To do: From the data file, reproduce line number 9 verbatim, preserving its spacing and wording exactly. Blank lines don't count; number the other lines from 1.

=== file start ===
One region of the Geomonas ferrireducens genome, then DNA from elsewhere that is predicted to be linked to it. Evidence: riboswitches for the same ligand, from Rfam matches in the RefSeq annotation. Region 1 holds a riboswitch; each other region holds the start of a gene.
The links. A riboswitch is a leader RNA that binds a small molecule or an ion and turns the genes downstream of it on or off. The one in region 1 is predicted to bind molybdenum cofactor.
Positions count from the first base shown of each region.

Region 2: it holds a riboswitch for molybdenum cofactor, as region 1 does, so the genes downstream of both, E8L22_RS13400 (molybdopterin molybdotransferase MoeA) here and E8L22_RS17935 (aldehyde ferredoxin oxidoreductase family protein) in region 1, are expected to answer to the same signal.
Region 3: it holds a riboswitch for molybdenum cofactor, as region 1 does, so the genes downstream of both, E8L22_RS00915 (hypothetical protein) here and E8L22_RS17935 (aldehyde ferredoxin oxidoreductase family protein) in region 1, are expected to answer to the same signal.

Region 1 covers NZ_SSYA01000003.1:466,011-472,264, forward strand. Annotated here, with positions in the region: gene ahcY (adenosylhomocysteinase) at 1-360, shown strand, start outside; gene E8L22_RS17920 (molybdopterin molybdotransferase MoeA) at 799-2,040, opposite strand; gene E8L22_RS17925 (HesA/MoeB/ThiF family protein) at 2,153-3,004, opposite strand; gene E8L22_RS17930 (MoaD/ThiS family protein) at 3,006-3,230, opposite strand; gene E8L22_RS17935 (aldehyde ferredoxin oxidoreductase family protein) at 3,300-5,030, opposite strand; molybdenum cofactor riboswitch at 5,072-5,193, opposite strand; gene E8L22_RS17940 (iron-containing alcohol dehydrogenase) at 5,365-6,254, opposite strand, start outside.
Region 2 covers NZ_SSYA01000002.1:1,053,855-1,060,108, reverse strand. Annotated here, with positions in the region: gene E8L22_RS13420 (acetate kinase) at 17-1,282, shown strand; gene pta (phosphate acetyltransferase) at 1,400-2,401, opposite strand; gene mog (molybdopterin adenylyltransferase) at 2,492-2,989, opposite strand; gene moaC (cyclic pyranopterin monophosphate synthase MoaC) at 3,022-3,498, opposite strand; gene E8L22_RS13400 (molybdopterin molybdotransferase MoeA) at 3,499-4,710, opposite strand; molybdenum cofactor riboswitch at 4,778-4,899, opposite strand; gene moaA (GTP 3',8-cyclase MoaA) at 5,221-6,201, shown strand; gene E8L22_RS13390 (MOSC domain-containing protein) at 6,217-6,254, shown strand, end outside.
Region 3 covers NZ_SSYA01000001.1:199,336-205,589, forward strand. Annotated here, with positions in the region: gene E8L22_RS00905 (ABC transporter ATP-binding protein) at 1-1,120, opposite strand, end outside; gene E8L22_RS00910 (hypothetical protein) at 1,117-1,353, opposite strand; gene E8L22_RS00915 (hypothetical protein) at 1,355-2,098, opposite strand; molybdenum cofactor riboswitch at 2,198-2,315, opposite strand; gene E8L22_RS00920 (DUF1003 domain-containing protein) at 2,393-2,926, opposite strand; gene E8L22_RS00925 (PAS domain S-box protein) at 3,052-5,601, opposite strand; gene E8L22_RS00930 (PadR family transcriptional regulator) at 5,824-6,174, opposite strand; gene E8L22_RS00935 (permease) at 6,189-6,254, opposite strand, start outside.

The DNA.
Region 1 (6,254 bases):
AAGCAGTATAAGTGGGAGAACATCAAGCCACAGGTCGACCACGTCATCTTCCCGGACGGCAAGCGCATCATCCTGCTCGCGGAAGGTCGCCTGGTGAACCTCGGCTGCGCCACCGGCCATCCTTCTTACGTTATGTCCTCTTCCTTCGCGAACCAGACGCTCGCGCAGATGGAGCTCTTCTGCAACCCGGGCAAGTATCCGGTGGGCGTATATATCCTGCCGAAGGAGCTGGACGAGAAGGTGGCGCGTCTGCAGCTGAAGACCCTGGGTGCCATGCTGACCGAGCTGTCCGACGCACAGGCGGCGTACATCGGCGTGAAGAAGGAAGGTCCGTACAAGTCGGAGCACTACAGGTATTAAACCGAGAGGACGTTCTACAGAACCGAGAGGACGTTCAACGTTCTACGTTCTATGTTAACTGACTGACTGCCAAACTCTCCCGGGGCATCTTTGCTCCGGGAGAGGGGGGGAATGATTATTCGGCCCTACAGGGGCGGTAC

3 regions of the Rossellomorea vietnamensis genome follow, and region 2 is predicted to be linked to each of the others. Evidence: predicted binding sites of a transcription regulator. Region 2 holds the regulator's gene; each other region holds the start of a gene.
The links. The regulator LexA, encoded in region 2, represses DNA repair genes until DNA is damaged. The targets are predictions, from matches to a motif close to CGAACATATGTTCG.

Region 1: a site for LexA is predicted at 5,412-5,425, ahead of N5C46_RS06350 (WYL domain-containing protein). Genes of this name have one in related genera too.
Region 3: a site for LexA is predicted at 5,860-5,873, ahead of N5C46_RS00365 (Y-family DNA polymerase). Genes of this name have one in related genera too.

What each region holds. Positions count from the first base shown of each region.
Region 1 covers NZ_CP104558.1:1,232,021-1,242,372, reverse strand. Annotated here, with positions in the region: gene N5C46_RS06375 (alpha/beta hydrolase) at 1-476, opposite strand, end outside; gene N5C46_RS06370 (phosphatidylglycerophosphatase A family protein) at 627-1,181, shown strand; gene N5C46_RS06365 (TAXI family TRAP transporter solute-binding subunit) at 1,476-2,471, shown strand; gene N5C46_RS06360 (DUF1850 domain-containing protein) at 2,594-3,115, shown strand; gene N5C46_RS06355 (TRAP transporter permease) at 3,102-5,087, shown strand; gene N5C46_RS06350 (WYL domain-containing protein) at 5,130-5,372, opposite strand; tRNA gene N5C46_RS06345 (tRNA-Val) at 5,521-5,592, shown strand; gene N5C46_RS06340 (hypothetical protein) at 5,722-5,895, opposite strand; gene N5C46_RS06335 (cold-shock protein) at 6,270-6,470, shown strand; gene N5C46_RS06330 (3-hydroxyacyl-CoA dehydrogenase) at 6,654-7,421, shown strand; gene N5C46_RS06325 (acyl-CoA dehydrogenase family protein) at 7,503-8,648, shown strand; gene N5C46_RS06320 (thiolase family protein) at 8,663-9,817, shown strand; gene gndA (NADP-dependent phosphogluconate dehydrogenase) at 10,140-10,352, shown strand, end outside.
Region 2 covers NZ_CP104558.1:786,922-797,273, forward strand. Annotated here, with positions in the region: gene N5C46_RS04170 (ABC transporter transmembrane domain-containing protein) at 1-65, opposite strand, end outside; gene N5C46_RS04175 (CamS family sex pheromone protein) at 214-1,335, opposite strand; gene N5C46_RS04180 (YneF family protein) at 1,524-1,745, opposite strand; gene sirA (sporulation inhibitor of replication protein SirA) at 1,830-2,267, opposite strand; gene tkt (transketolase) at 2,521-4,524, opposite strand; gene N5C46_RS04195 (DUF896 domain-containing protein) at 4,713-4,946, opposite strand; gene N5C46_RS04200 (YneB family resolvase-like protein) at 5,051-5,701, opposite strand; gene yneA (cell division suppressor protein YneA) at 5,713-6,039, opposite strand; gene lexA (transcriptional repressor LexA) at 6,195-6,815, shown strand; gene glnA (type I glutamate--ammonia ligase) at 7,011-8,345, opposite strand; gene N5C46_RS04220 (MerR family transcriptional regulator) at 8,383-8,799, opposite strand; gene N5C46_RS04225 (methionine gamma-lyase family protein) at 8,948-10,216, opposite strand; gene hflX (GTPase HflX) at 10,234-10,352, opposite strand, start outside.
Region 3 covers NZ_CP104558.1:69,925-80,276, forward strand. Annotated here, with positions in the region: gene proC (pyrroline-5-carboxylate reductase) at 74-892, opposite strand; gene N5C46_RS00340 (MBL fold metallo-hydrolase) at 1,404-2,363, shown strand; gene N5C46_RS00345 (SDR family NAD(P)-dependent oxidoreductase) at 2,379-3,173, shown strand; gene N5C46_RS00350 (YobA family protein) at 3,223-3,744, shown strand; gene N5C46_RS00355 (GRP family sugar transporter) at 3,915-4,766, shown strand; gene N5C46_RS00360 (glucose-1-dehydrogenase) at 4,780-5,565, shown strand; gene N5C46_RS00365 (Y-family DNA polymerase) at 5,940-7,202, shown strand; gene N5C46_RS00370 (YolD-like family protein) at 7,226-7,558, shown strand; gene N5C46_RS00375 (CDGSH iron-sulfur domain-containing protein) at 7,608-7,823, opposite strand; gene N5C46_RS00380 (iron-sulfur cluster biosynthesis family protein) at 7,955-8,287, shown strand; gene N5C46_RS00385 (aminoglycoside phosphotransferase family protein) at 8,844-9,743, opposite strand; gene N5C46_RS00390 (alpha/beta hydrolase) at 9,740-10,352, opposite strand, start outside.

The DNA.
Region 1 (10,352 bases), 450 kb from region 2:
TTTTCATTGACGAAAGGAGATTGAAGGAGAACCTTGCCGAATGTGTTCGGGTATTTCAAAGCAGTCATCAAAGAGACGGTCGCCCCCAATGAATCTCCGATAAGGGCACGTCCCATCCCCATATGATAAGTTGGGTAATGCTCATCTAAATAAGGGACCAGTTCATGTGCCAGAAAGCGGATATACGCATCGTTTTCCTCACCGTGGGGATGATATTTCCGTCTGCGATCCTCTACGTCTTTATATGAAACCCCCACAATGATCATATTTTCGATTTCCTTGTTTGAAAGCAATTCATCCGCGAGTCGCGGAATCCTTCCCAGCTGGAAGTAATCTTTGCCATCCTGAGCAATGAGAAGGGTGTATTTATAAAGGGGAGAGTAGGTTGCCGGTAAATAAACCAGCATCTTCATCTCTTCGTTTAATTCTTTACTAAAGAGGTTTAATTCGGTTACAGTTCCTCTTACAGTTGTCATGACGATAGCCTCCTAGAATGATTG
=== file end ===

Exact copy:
The DNA.